- The Oxford Handbook of Archaeology
- List of Contributors
- The Discipline of Archaeology
- The Formative Century, 1860–1960
- The Theoretical Scene, 1960–2000
- Into the Future
- Measuring the Passage of Time: Achievements and Challenges in Archaeological Dating
- Human Activity in a Spatial Context
- Data Collection by Excavation
- Mastering Materials
- The Nature of Humanness
- Early Hominids
- The Emergence of <i>Homo</i> Sapiens Sapiens
- The Neanderthals
- Peopling the World
- Hunters and Gatherers
- Early Farming and Domestication
- Studying Human Diet
- Cultural Complexity
- Trade and Interaction
- China: State Formation and Urbanization
- The Central Andean Region in Prehistory
- The Mediterranean and its Hinterland
- The Archaeology of Sub-Saharan Africa
- Pre-Islamic Central Asia
- The Circumpolar Zone
- East Asia
- The Pacific Islands
- North America
- South American Archaeology
- Indigenous Voices, Archaeology, and the Issue of Repatriation
- Sex and Gender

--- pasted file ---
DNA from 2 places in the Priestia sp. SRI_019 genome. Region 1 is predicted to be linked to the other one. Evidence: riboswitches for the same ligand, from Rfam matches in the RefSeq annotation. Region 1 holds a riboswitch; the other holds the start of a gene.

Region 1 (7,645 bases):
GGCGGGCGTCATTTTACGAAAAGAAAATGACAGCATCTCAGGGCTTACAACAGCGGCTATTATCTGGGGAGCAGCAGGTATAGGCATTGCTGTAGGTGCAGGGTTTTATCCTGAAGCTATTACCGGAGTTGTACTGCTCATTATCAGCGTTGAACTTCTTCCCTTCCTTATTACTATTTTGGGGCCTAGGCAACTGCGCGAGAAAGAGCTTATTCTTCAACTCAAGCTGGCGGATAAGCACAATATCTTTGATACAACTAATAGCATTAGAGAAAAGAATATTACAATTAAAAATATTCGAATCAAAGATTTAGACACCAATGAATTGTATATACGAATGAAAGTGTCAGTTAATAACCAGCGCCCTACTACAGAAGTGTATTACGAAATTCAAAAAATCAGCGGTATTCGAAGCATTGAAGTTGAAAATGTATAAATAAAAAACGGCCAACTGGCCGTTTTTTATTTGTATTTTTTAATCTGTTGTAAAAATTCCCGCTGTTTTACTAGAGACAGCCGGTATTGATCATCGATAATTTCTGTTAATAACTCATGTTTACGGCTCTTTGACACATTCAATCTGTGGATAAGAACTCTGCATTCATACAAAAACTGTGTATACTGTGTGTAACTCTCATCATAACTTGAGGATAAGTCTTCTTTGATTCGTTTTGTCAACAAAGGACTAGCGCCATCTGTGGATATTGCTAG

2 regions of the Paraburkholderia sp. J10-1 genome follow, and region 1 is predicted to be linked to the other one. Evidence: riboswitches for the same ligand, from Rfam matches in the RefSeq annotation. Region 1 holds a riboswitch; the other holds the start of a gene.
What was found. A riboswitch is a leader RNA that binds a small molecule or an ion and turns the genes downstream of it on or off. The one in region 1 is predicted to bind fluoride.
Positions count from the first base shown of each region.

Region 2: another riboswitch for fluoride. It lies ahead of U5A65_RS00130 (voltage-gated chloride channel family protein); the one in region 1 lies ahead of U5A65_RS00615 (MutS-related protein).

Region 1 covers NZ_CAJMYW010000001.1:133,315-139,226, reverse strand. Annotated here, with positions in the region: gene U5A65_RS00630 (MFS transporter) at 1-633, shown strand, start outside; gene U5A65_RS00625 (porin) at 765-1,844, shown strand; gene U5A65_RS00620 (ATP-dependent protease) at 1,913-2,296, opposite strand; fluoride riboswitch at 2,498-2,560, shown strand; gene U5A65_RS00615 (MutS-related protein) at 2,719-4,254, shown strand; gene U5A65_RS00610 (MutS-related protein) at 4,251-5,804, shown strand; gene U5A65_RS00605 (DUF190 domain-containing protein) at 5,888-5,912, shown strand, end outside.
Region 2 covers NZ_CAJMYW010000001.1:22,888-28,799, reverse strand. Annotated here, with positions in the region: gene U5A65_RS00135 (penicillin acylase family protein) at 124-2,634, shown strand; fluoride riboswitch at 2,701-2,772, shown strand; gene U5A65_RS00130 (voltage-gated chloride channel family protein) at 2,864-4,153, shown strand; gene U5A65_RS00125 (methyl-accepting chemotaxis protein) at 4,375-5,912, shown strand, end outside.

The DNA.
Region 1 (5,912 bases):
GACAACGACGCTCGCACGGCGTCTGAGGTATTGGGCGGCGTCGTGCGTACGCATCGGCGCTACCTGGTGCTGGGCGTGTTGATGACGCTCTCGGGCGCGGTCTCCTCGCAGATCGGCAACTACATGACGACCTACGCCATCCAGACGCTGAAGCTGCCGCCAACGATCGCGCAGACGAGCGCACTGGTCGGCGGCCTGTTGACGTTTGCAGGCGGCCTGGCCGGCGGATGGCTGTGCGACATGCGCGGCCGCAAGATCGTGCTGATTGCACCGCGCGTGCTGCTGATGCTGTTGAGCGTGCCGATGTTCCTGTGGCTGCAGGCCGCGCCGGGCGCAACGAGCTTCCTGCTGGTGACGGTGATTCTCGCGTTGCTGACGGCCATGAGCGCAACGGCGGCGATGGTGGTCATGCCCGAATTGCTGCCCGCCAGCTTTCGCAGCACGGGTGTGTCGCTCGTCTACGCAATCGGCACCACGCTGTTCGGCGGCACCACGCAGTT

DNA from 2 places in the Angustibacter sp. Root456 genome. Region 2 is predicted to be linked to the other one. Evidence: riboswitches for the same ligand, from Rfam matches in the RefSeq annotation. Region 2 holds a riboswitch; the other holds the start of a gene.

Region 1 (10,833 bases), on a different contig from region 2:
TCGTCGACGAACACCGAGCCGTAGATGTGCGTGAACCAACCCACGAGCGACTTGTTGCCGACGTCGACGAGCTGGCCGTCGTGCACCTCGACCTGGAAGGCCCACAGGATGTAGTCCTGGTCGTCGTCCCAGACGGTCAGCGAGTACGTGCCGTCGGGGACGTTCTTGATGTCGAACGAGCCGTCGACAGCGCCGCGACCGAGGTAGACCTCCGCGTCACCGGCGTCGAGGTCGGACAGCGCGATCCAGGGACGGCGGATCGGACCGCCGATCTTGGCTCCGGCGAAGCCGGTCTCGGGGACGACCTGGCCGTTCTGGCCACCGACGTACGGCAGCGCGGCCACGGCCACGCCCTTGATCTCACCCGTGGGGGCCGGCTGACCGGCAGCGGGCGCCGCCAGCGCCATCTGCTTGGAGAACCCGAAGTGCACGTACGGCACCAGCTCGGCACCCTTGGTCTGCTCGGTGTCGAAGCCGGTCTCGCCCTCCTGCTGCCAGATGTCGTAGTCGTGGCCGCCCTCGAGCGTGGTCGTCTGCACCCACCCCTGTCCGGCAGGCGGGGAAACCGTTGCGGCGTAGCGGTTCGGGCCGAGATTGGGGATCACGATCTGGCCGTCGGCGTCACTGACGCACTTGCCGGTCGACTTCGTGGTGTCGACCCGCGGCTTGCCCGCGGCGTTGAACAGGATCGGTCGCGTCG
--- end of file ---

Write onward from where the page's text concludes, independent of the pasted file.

- Archaeological Representation: the Consumption and Creation of the Past
- Community Archaeology
- Subject Index
- Index of Personal Names: Includes all referenced authors.
Abstract and Keywords
This article examines materials analysis in archaeology. It explains that the ultimate goal of materials analysis in archaeology is to understand the human exploitation of the environment in terms of raw materials and processes used in the production of artefacts from stone, ceramic, metal, and glass as well as from the full range of organic materials. This goal is achieved through the investigation of the overall life-cycle or chaîne opératoire of surviving artefacts starting with their production and continuing through their distribution to their use, reuse, and ultimate discard. This article provides a series of case studies relating to the production technology of pottery, metals, and glass and discusses potential of and the problems associated with distribution studies.
M. S. Tite is Emeritus Professor, Research Laboratory for Archaeology and the History of Art, University of Oxford.
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